Military borrowers have access to loans with extremely competitive terms through mortgage programs backed by the U.S. Department of Veterans Affairs (VA). A VA multifamily loan is an excellent, zero-down loan option if you have the required service experience. As with other multifamily loans (both conventional and government-backed), you’re allowed to count a portion of any future rental income toward your income when calculating DTI. However, you will also have to demonstrate some level of experience with being a landlord.
- Credit score: No minimum set by the VA
- Down payment: 0%
- Maximum DTI ratio: 41%
- Income limits: None
- Occupancy: You’re required to live at the property as your primary residence
Did you know that if you join forces with another qualified military borrower, you’ll gain more buying power? While most multifamily loan programs limit you to four units, if two military borrowers go in on a property together they can use a VA loan to purchase up to seven units.
The U.S. Department of Agriculture (USDA) offers a unique type of financing to borrowers in eligible rural areas who want to provide housing for underserved populations. You could qualify if you want to rent to at least one of these three groups: people with low to moderate incomes, people with disabilities or senior citizens. These loans come with a lot of unique requirements; however, if you do fit the bill, you can access a 30-year multifamily property loan at a competitive interest rate through the multifamily housing direct loan program.
- Credit score: No minimum set by the USDA
- Location: You must live in an area designated as rural by the USDA
- Down payment: 3% to 5%
- Income limits: There’s no income limit, but you must be able to show that you don’t have any other viable financing options
- Occupancy: You aren’t required to live at the property
In order to help you zero in on the right loan and property, consider using the 1% rule of real estate investing. At its core, the rule states that viable investment properties should generate enough rent to cover at least 1% of the purchase price. However, ideally, your goal should be to buy a property that will generate enough rent for you to cover your entire mortgage payment.
Pros and cons of house hacking
You’ll decrease your expenses. If you can rent out your extra space for enough money to cover your entire mortgage payment, you’ll be free from any worries about being able to afford your housing costs.
You’ll increase your net worth. As you use your rental income to pay down your mortgage, you’ll build home equity in the property, which you can leverage later on to buy another home or finance big expenses.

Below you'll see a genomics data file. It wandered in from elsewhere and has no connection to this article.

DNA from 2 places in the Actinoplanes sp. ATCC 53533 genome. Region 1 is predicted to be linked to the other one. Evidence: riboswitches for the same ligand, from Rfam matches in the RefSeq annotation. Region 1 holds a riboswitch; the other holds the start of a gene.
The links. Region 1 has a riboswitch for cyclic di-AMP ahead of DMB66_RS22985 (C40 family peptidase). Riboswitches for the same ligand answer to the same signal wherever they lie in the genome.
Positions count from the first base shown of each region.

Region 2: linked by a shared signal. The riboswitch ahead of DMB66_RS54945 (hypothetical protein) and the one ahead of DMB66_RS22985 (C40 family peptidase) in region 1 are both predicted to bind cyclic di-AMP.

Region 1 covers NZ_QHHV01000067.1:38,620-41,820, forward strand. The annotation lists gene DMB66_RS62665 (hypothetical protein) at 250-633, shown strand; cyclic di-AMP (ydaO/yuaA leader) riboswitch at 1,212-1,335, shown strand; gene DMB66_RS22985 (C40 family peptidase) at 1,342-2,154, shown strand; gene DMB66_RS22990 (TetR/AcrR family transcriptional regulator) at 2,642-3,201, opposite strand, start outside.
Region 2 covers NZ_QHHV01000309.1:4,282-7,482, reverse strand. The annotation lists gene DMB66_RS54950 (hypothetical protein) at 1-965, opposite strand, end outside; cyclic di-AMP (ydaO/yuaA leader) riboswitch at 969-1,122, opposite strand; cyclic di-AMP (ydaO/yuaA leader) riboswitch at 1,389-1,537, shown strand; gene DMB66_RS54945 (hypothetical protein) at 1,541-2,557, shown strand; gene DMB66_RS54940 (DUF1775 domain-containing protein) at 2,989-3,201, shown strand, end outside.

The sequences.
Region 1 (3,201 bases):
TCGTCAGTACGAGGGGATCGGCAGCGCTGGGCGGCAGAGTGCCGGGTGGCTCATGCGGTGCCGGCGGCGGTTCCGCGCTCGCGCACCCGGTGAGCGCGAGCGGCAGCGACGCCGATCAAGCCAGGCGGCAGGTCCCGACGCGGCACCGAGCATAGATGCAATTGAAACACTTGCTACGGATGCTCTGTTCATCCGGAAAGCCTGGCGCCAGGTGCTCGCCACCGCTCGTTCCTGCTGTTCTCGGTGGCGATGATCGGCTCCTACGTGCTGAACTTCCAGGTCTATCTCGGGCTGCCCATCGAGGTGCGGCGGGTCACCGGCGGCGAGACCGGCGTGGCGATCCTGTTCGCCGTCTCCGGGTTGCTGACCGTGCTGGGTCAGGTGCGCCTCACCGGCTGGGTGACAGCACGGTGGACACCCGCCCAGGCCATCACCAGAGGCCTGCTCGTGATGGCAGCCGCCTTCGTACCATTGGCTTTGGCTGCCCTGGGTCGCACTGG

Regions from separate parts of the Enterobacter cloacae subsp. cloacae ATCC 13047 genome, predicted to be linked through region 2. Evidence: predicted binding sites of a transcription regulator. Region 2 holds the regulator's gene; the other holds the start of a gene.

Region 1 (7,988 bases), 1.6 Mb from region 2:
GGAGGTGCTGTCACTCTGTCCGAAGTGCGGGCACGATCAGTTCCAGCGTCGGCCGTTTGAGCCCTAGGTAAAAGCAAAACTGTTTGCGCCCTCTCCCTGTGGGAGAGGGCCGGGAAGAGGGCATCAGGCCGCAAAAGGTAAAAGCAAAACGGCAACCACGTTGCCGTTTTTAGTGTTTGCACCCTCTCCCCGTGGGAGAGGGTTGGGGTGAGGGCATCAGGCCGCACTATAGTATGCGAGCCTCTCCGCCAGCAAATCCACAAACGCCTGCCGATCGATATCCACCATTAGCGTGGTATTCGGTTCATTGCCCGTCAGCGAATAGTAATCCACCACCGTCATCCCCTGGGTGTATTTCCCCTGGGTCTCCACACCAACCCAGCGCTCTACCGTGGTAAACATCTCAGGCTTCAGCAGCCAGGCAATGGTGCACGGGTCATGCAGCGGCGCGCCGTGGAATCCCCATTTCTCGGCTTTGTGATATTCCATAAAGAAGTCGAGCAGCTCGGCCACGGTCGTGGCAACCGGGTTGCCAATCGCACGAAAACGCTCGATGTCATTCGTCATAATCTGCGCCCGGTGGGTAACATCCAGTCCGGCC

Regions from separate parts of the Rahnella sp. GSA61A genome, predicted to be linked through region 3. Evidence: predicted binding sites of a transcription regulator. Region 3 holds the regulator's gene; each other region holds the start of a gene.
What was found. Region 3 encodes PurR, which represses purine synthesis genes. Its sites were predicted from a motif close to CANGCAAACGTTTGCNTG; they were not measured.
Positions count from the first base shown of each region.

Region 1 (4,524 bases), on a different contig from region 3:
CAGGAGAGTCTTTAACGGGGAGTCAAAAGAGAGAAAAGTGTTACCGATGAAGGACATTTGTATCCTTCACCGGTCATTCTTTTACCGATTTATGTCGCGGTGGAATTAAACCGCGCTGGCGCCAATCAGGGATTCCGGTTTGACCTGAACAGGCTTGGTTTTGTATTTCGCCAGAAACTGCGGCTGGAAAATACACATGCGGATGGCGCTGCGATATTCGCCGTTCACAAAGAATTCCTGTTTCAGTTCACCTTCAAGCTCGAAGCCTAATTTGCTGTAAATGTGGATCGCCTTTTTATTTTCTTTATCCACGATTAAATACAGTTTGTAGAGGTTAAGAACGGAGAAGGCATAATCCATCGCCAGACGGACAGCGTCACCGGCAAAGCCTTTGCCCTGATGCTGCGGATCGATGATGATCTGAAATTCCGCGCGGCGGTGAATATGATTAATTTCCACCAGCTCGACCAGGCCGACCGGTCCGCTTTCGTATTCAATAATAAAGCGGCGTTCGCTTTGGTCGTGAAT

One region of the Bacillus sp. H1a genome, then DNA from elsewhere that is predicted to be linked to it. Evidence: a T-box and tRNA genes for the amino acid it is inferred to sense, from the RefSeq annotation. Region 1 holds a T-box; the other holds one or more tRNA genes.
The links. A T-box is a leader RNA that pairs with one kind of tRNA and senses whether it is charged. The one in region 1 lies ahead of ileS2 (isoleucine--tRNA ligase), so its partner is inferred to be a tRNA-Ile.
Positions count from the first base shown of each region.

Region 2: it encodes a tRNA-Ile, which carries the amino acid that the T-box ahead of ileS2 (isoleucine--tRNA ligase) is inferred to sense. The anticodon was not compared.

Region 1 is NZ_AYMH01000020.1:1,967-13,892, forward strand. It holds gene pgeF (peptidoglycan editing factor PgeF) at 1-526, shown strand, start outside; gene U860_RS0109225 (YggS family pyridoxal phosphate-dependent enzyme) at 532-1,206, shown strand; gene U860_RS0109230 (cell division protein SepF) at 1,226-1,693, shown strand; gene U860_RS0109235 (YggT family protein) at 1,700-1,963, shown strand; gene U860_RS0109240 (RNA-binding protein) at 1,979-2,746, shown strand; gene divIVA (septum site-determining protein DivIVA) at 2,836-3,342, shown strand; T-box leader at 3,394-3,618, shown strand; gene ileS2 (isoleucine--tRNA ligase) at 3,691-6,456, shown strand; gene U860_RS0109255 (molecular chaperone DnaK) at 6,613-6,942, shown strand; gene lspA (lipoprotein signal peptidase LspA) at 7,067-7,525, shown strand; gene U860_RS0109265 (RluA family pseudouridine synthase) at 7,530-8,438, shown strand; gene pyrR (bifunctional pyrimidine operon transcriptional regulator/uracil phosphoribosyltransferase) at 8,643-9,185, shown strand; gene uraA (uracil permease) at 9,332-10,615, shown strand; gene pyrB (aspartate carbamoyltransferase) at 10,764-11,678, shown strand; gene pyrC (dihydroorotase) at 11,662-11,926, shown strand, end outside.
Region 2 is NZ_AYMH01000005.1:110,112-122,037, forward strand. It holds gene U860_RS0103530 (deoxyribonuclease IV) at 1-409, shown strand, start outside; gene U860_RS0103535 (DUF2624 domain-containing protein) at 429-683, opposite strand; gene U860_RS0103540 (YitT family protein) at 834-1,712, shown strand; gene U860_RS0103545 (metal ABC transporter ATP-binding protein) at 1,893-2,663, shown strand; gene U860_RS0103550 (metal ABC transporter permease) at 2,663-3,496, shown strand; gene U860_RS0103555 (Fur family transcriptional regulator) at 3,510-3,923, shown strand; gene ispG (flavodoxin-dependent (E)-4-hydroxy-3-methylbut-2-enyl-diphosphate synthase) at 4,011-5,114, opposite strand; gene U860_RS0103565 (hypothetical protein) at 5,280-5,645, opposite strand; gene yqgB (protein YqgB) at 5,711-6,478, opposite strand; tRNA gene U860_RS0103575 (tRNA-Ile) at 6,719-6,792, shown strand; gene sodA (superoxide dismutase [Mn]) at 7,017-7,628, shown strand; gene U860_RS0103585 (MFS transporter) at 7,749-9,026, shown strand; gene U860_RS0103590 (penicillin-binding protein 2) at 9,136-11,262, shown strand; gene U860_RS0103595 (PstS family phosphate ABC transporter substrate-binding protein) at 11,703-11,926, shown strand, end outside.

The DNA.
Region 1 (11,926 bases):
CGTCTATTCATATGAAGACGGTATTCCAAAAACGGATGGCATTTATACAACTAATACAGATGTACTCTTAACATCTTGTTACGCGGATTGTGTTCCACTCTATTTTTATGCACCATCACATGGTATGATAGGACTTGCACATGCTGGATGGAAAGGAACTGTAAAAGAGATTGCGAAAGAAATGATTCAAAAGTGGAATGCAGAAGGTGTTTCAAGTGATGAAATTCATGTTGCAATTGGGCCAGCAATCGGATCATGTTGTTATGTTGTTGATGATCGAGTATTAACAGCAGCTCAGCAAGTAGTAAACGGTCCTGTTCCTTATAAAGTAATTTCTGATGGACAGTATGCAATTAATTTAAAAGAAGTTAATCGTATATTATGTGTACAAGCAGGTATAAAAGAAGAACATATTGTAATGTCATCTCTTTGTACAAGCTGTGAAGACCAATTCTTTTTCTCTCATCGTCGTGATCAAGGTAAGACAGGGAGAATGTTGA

You’ll gain valuable experience. If your goal is to eventually build a bigger real estate portfolio, this’ll give you valuable experience in vetting tenants, negotiating leases and managing a property.
You’ll form new connections. Sometimes the best part of renting out space is getting to know your tenants. In addition to the obvious financial benefits of house hacking, you’ll also have the opportunity to form new connections and make new friendships.
You’ll have the option to refinance into an investment property loan. This will allow you to keep the home as an investment if you want to move out.
You’ll have to cover some upfront costs. Many new investors want to learn how to house hack with no money — unfortunately, that’s not really possible if you don’t already own a home. Buying a house and getting it ready for tenants does come with some upfront costs, including a down payment and closing costs, which you’ll need to be able to afford.
You’ll have more responsibility. Being a live-in landlord or roommate comes with a lot of responsibilities and headaches. You’ll not only have to find tenants and collect rent, but also manage any maintenance and upkeep on the property.
You’ll have less privacy. No matter which method you choose, house hacking involves living in close quarters with other people. You’ll have to be willing to give up some of your privacy in exchange for the financial benefits.
You’ll need to prepare for the worst. While no one likes to think about it, there’s always the possibility that your tenants will default on their rent. If that happens, you’ll need to be prepared to pick up your mortgage payments to stay in good standing with your lender.
How to avoid the pitfalls of house hacking
Like any financial opportunity, house hacking does come with some possible pitfalls.
- Forgetting to assess the market. In order for your house-hacking strategy to work, you need to collect enough rent to cover your financing costs. Be sure to assess the state of the local market before you make a purchase to verify that your property will generate enough rental income to cover your costs.
- Not checking state and local laws. Some states and municipalities have laws governing rentals, especially those that are short-term. Make sure you’re aware of and able to comply with any laws in your area before investing any money into this strategy.
- Not thoroughly vetting your tenants. Be sure to do at least a credit check, employment check and background check on each potential tenant that you want to bring into your home. Otherwise, you could end up with a tenant that doesn’t pay or causes other problems.
- Neglecting your landlord responsibilities. As a landlord, you’re responsible for certain duties, including keeping the property in decent condition. If you neglect to follow up on these responsibilities, you could find yourself with a high turnover rate — or worse, involved in a lawsuit.
- Draining your reserves. If a tenant decides to stop paying rent, you’ll need to pick up the tab while you work to evict them. With that in mind, it’s a good idea to have an emergency fund to cover those costs.
Before buying a property, find out what laws apply to rentals in the area. The Fair Housing Act — which prohibits discrimination in tenant selection — doesn’t apply to roommates, but it does apply when renting out separate units. That said, if you’re acting as a landlord, you’ll be held to strict standards regarding how you advertise the property and how you evaluate potential tenants. You’ll also be responsible for maintaining the property, so it’s best to know what laws apply to you before making a purchase.